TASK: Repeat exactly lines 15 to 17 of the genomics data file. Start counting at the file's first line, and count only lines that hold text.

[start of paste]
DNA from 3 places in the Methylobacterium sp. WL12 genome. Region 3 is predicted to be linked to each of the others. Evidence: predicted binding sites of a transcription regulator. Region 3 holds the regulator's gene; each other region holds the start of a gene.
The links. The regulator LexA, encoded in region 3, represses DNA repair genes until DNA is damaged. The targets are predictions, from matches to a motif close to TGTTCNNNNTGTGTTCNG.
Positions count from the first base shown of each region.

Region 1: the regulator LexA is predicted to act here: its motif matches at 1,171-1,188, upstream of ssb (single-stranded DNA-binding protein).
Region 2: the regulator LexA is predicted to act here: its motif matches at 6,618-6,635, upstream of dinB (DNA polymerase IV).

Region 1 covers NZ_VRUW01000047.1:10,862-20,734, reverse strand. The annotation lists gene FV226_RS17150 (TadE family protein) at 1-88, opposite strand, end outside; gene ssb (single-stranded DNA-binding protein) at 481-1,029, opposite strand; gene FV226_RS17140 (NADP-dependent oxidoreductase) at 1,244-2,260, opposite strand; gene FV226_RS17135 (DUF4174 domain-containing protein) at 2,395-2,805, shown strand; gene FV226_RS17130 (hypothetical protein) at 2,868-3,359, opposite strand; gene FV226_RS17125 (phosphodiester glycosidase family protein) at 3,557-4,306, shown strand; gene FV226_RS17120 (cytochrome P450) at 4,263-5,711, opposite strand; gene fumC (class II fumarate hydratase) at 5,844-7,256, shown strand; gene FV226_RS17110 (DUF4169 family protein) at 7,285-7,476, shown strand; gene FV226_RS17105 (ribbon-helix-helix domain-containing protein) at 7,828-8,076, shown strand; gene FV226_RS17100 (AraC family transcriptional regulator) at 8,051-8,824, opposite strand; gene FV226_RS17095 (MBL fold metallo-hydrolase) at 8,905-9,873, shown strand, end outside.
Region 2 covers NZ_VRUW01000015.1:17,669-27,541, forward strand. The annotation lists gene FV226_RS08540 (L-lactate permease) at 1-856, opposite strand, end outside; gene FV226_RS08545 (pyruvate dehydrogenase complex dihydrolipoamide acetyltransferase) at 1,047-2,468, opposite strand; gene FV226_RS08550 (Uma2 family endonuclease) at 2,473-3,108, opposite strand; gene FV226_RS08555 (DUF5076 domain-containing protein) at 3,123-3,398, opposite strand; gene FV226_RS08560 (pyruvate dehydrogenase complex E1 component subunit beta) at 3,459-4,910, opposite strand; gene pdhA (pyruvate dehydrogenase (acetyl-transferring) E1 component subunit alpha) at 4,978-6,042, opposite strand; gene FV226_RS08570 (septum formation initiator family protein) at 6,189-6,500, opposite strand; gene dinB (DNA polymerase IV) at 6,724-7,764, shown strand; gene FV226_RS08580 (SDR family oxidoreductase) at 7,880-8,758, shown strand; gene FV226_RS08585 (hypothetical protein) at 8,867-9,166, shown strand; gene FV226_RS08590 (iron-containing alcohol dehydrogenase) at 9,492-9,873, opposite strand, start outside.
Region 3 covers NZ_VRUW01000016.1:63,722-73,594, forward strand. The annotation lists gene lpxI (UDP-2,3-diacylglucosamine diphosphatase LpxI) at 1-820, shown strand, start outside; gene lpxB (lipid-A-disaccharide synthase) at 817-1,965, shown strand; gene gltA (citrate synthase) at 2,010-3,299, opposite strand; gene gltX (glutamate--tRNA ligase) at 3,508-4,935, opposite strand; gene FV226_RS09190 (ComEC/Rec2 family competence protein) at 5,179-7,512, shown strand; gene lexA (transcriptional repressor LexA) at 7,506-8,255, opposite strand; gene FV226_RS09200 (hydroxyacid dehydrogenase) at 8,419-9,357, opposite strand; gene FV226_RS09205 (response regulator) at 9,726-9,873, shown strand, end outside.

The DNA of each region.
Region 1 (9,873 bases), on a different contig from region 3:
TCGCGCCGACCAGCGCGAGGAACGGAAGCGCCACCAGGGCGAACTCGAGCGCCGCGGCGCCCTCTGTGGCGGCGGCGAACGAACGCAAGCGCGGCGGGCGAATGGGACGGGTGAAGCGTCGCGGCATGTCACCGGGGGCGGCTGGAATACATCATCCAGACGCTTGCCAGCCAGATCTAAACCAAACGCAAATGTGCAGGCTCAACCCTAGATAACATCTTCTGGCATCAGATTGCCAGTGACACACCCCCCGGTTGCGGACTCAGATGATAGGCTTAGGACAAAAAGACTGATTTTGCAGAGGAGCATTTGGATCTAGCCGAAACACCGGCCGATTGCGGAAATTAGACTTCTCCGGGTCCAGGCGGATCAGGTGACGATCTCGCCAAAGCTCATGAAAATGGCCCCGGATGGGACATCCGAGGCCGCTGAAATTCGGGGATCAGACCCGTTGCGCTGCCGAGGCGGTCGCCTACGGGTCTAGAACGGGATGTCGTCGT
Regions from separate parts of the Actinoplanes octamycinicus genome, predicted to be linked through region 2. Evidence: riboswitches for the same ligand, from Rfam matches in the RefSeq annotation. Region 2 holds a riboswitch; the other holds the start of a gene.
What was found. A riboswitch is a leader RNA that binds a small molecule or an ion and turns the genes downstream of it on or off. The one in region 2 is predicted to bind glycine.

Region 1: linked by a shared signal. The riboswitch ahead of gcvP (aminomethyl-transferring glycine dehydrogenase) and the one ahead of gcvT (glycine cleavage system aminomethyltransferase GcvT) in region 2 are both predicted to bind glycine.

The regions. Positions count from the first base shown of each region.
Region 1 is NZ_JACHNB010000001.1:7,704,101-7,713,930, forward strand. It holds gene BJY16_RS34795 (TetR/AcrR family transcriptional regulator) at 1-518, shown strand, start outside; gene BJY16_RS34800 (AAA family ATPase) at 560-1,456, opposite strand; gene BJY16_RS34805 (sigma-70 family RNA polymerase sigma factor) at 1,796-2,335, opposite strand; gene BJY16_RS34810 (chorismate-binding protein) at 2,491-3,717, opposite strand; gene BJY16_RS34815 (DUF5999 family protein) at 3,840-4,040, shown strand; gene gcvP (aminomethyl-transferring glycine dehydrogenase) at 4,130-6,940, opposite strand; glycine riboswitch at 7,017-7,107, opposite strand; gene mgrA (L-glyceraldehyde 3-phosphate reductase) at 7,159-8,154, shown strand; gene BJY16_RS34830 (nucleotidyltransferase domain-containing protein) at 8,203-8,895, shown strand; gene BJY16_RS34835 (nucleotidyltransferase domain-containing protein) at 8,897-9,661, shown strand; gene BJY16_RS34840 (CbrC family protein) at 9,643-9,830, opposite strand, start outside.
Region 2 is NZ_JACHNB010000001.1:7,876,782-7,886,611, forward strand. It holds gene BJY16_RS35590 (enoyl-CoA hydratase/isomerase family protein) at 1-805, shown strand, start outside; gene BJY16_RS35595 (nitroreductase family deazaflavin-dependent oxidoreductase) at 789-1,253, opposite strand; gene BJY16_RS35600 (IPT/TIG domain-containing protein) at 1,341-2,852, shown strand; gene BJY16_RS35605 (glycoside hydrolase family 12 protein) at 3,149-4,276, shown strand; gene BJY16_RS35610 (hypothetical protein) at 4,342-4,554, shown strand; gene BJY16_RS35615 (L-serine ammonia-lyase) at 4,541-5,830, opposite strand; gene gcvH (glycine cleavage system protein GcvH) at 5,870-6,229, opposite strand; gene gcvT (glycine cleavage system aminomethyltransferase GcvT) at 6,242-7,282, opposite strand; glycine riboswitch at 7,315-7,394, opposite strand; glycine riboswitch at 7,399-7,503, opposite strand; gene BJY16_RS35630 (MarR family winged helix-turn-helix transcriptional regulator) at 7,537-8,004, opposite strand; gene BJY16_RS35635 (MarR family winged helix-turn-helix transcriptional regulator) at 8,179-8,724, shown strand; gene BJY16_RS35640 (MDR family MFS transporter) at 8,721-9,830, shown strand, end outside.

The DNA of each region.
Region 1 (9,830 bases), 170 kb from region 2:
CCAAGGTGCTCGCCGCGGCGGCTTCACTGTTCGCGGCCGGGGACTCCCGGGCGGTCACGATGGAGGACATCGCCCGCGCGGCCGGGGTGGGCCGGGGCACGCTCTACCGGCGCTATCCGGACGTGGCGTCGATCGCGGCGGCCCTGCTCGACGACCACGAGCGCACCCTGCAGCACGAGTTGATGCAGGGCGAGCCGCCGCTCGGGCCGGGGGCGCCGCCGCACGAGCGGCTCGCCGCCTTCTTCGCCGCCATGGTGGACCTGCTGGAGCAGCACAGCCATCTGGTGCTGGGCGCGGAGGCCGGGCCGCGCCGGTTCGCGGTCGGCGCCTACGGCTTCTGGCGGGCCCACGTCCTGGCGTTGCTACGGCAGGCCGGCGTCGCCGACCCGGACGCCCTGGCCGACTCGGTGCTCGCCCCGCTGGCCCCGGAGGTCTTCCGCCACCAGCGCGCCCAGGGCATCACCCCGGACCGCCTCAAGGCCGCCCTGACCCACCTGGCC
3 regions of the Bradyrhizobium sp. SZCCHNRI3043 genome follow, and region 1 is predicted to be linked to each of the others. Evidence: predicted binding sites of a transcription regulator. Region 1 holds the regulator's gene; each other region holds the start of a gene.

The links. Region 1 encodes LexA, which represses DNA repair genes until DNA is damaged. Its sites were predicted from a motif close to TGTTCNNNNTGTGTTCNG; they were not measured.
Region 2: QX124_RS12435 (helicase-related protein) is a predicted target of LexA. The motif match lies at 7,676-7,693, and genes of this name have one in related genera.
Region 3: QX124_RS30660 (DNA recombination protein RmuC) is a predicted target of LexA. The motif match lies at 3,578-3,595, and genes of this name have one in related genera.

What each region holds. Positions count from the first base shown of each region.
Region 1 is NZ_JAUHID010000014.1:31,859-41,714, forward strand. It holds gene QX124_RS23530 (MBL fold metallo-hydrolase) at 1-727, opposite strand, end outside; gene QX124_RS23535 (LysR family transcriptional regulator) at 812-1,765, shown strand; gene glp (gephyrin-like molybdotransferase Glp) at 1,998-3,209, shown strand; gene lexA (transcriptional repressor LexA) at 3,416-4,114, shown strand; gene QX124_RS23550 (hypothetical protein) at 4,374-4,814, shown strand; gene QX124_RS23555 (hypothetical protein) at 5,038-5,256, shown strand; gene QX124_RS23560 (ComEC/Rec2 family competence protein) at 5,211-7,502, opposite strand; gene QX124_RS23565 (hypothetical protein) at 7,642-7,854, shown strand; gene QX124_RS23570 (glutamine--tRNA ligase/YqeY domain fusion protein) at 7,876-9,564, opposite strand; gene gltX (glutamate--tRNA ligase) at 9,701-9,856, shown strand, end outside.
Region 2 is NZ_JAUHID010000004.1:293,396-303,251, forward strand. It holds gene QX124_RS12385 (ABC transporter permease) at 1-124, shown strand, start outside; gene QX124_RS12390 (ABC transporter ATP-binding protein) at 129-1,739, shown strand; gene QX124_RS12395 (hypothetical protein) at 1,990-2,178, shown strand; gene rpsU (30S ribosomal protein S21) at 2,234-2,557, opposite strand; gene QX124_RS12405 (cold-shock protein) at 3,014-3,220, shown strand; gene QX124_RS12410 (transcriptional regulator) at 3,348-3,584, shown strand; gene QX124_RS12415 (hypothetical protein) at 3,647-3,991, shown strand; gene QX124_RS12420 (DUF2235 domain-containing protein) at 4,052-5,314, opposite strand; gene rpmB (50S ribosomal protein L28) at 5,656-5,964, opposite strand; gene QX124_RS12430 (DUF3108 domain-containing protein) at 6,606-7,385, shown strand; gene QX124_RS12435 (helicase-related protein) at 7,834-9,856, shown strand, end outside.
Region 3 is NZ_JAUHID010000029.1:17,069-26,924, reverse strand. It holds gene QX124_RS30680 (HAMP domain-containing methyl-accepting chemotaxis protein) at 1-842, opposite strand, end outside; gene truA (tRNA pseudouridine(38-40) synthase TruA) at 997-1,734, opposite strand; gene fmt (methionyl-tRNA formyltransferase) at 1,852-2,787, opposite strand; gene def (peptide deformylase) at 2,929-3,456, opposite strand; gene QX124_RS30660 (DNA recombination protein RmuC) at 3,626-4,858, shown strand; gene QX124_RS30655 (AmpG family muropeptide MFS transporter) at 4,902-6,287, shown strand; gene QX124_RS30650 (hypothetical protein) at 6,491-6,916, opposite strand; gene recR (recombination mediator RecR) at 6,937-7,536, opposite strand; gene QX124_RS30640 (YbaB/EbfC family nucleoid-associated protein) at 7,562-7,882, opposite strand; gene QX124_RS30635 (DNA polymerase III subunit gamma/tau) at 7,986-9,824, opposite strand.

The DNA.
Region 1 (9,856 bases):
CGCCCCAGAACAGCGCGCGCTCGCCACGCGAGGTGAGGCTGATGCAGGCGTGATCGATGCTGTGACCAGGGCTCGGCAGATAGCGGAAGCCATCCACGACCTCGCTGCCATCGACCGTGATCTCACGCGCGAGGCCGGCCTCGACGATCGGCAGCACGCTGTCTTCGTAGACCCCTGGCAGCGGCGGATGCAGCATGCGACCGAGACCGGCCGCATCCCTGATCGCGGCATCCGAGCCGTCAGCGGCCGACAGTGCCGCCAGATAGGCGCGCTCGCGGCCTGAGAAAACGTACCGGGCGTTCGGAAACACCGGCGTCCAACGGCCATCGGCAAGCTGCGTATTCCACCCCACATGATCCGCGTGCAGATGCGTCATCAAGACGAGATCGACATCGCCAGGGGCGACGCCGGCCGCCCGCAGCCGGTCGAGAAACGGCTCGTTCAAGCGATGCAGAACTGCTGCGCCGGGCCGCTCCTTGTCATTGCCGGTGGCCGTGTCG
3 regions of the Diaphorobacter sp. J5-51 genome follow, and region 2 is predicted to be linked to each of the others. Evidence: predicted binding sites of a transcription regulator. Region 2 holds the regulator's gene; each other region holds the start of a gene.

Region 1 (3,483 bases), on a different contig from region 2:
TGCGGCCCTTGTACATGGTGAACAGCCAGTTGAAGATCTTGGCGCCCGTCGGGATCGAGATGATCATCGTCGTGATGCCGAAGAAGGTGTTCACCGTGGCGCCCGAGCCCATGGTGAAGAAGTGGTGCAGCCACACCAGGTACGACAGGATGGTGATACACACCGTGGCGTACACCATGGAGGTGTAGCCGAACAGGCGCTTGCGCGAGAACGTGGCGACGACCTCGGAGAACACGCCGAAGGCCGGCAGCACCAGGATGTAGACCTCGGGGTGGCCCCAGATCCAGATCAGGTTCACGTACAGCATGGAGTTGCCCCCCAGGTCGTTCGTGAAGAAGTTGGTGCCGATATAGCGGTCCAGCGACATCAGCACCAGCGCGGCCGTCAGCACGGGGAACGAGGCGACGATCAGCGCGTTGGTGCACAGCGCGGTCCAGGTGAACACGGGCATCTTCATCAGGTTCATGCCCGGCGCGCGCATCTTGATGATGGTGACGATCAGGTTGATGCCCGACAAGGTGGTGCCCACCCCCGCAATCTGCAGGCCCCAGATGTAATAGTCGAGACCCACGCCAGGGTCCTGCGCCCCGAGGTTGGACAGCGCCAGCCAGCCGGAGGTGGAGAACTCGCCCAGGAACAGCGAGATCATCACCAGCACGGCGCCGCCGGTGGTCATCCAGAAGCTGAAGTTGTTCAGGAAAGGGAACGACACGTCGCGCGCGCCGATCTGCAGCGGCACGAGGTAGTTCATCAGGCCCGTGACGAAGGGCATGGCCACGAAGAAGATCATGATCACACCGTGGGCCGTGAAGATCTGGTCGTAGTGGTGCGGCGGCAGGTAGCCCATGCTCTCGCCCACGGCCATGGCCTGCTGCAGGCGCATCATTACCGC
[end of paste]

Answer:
The regions. Positions count from the first base shown of each region.
Region 1 is NZ_JACHNB010000001.1:7,704,101-7,713,930, forward strand. It holds gene BJY16_RS34795 (TetR/AcrR family transcriptional regulator) at 1-518, shown strand, start outside; gene BJY16_RS34800 (AAA family ATPase) at 560-1,456, opposite strand; gene BJY16_RS34805 (sigma-70 family RNA polymerase sigma factor) at 1,796-2,335, opposite strand; gene BJY16_RS34810 (chorismate-binding protein) at 2,491-3,717, opposite strand; gene BJY16_RS34815 (DUF5999 family protein) at 3,840-4,040, shown strand; gene gcvP (aminomethyl-transferring glycine dehydrogenase) at 4,130-6,940, opposite strand; glycine riboswitch at 7,017-7,107, opposite strand; gene mgrA (L-glyceraldehyde 3-phosphate reductase) at 7,159-8,154, shown strand; gene BJY16_RS34830 (nucleotidyltransferase domain-containing protein) at 8,203-8,895, shown strand; gene BJY16_RS34835 (nucleotidyltransferase domain-containing protein) at 8,897-9,661, shown strand; gene BJY16_RS34840 (CbrC family protein) at 9,643-9,830, opposite strand, start outside.
Region 2 is NZ_JACHNB010000001.1:7,876,782-7,886,611, forward strand. It holds gene BJY16_RS35590 (enoyl-CoA hydratase/isomerase family protein) at 1-805, shown strand, start outside; gene BJY16_RS35595 (nitroreductase family deazaflavin-dependent oxidoreductase) at 789-1,253, opposite strand; gene BJY16_RS35600 (IPT/TIG domain-containing protein) at 1,341-2,852, shown strand; gene BJY16_RS35605 (glycoside hydrolase family 12 protein) at 3,149-4,276, shown strand; gene BJY16_RS35610 (hypothetical protein) at 4,342-4,554, shown strand; gene BJY16_RS35615 (L-serine ammonia-lyase) at 4,541-5,830, opposite strand; gene gcvH (glycine cleavage system protein GcvH) at 5,870-6,229, opposite strand; gene gcvT (glycine cleavage system aminomethyltransferase GcvT) at 6,242-7,282, opposite strand; glycine riboswitch at 7,315-7,394, opposite strand; glycine riboswitch at 7,399-7,503, opposite strand; gene BJY16_RS35630 (MarR family winged helix-turn-helix transcriptional regulator) at 7,537-8,004, opposite strand; gene BJY16_RS35635 (MarR family winged helix-turn-helix transcriptional regulator) at 8,179-8,724, shown strand; gene BJY16_RS35640 (MDR family MFS transporter) at 8,721-9,830, shown strand, end outside.